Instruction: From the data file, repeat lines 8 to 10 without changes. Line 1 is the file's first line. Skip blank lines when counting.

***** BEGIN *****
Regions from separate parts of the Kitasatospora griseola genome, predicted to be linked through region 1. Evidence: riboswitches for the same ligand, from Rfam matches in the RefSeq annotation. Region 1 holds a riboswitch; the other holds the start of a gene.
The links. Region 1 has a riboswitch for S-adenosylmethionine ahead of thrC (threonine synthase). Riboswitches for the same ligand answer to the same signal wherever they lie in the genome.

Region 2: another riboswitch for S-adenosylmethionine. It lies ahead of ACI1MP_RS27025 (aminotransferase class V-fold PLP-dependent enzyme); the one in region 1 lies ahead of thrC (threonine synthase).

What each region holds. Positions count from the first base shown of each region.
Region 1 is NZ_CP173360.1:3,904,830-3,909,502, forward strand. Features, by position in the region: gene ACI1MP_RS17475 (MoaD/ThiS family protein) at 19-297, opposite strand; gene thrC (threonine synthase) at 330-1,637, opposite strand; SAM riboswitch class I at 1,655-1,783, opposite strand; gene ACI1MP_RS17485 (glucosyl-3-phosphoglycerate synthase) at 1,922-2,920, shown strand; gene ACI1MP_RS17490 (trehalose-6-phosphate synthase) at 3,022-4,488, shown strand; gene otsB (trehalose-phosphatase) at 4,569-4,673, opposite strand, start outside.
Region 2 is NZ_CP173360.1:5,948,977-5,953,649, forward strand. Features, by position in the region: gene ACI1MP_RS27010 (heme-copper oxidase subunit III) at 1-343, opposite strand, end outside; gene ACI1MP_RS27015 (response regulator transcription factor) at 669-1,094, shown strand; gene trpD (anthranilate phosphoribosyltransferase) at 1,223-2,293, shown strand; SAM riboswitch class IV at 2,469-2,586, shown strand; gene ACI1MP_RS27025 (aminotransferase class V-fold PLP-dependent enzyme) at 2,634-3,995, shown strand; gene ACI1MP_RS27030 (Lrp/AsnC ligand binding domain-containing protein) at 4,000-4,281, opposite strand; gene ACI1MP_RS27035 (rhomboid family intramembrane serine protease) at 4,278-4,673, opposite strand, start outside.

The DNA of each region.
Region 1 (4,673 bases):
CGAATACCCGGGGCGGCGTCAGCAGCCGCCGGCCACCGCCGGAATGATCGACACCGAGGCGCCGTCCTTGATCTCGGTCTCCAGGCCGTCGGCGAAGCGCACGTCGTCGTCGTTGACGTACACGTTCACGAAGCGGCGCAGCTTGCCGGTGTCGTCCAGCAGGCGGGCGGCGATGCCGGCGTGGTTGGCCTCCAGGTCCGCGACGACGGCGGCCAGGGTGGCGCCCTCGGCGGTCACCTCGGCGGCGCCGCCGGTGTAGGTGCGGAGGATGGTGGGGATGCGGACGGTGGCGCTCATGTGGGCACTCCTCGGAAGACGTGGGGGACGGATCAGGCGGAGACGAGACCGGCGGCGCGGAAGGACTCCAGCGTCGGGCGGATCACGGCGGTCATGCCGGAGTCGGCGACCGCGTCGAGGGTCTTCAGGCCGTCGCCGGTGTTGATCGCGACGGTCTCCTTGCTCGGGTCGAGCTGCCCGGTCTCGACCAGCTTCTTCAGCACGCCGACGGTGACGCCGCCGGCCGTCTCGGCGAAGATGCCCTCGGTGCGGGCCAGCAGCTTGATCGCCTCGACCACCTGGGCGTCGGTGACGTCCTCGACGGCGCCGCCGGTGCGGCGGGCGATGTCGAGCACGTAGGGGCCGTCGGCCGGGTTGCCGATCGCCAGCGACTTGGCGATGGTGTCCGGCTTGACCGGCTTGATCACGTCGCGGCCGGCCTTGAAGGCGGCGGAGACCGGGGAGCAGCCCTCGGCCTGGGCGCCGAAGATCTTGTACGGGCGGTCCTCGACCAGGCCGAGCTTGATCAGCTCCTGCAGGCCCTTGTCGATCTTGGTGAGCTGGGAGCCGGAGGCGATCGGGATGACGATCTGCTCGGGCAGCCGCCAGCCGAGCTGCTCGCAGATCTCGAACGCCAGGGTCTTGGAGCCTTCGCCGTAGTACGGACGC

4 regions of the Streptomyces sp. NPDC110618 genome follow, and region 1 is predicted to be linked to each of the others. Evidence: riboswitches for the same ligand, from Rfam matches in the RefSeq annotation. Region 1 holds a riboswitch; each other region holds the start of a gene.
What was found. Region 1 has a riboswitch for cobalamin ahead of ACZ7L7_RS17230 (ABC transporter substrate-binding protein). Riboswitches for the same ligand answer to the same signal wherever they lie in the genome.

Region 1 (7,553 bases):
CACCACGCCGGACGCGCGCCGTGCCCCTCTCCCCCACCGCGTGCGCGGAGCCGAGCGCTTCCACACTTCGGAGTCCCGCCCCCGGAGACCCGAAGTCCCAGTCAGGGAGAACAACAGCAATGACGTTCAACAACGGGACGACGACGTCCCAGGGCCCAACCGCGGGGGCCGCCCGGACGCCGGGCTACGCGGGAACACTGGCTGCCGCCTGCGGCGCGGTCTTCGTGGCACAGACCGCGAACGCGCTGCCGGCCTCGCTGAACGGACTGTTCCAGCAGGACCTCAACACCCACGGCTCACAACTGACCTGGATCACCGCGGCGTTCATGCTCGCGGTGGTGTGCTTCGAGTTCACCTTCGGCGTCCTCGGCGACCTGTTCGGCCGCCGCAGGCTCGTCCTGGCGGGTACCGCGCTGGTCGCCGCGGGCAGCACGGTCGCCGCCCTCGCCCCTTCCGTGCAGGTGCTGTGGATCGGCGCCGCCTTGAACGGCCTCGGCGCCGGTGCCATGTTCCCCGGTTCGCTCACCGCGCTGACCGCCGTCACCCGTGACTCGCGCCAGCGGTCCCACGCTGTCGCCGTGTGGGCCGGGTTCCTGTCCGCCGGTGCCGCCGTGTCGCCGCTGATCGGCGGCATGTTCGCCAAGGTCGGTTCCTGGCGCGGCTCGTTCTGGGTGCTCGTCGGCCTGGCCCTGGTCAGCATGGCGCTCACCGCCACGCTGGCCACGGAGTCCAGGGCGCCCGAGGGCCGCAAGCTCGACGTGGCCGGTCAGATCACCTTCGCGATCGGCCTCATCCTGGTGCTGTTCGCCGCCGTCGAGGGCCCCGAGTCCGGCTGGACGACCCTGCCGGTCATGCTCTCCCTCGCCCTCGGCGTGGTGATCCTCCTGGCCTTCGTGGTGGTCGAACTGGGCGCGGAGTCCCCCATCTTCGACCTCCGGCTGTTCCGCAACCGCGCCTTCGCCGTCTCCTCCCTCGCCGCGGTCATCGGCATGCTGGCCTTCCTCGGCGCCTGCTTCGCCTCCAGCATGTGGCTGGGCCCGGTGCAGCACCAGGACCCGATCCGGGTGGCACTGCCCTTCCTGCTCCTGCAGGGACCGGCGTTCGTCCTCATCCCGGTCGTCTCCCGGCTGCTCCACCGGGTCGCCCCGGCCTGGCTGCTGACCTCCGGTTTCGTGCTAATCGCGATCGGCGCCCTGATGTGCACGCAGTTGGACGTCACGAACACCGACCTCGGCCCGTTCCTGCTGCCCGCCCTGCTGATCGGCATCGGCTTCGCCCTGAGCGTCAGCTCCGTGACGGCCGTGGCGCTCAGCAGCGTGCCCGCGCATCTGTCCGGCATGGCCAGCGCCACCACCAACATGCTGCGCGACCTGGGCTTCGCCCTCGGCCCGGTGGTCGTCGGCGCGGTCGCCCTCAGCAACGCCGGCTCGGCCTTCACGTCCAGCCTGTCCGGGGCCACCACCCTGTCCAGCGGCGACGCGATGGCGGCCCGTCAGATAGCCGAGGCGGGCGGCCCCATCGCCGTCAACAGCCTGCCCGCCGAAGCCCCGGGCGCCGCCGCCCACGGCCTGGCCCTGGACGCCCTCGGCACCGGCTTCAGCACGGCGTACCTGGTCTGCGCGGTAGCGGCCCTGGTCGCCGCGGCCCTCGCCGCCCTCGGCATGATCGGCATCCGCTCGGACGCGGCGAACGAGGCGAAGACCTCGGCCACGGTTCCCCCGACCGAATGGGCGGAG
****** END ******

Region 1 (4,673 bases):
CGAATACCCGGGGCGGCGTCAGCAGCCGCCGGCCACCGCCGGAATGATCGACACCGAGGCGCCGTCCTTGATCTCGGTCTCCAGGCCGTCGGCGAAGCGCACGTCGTCGTCGTTGACGTACACGTTCACGAAGCGGCGCAGCTTGCCGGTGTCGTCCAGCAGGCGGGCGGCGATGCCGGCGTGGTTGGCCTCCAGGTCCGCGACGACGGCGGCCAGGGTGGCGCCCTCGGCGGTCACCTCGGCGGCGCCGCCGGTGTAGGTGCGGAGGATGGTGGGGATGCGGACGGTGGCGCTCATGTGGGCACTCCTCGGAAGACGTGGGGGACGGATCAGGCGGAGACGAGACCGGCGGCGCGGAAGGACTCCAGCGTCGGGCGGATCACGGCGGTCATGCCGGAGTCGGCGACCGCGTCGAGGGTCTTCAGGCCGTCGCCGGTGTTGATCGCGACGGTCTCCTTGCTCGGGTCGAGCTGCCCGGTCTCGACCAGCTTCTTCAGCACGCCGACGGTGACGCCGCCGGCCGTCTCGGCGAAGATGCCCTCGGTGCGGGCCAGCAGCTTGATCGCCTCGACCACCTGGGCGTCGGTGACGTCCTCGACGGCGCCGCCGGTGCGGCGGGCGATGTCGAGCACGTAGGGGCCGTCGGCCGGGTTGCCGATCGCCAGCGACTTGGCGATGGTGTCCGGCTTGACCGGCTTGATCACGTCGCGGCCGGCCTTGAAGGCGGCGGAGACCGGGGAGCAGCCCTCGGCCTGGGCGCCGAAGATCTTGTACGGGCGGTCCTCGACCAGGCCGAGCTTGATCAGCTCCTGCAGGCCCTTGTCGATCTTGGTGAGCTGGGAGCCGGAGGCGATCGGGATGACGATCTGCTCGGGCAGCCGCCAGCCGAGCTGCTCGCAGATCTCGAACGCCAGGGTCTTGGAGCCTTCGCCGTAGTACGGACGC

4 regions of the Streptomyces sp. NPDC110618 genome follow, and region 1 is predicted to be linked to each of the others. Evidence: riboswitches for the same ligand, from Rfam matches in the RefSeq annotation. Region 1 holds a riboswitch; each other region holds the start of a gene.